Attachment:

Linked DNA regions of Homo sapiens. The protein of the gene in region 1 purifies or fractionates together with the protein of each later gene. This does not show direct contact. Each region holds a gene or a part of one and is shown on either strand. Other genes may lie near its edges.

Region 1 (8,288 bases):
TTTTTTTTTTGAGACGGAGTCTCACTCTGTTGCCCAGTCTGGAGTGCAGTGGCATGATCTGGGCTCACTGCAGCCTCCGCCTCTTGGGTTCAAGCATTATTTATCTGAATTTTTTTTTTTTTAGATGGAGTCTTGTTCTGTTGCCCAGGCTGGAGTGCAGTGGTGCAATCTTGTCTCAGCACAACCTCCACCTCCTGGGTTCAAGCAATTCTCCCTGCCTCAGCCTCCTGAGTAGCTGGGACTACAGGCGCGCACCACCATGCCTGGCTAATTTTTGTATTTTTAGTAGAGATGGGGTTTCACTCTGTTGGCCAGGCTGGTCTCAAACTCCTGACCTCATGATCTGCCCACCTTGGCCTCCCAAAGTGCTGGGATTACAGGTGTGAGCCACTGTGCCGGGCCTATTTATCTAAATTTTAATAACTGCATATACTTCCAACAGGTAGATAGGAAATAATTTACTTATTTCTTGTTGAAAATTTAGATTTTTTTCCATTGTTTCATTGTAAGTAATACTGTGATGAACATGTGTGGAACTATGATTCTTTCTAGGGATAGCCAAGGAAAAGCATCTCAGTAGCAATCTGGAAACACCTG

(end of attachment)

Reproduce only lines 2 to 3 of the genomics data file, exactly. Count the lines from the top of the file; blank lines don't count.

Region 1 (8,288 bases):
TTTTTTTTTTGAGACGGAGTCTCACTCTGTTGCCCAGTCTGGAGTGCAGTGGCATGATCTGGGCTCACTGCAGCCTCCGCCTCTTGGGTTCAAGCATTATTTATCTGAATTTTTTTTTTTTTAGATGGAGTCTTGTTCTGTTGCCCAGGCTGGAGTGCAGTGGTGCAATCTTGTCTCAGCACAACCTCCACCTCCTGGGTTCAAGCAATTCTCCCTGCCTCAGCCTCCTGAGTAGCTGGGACTACAGGCGCGCACCACCATGCCTGGCTAATTTTTGTATTTTTAGTAGAGATGGGGTTTCACTCTGTTGGCCAGGCTGGTCTCAAACTCCTGACCTCATGATCTGCCCACCTTGGCCTCCCAAAGTGCTGGGATTACAGGTGTGAGCCACTGTGCCGGGCCTATTTATCTAAATTTTAATAACTGCATATACTTCCAACAGGTAGATAGGAAATAATTTACTTATTTCTTGTTGAAAATTTAGATTTTTTTCCATTGTTTCATTGTAAGTAATACTGTGATGAACATGTGTGGAACTATGATTCTTTCTAGGGATAGCCAAGGAAAAGCATCTCAGTAGCAATCTGGAAACACCTG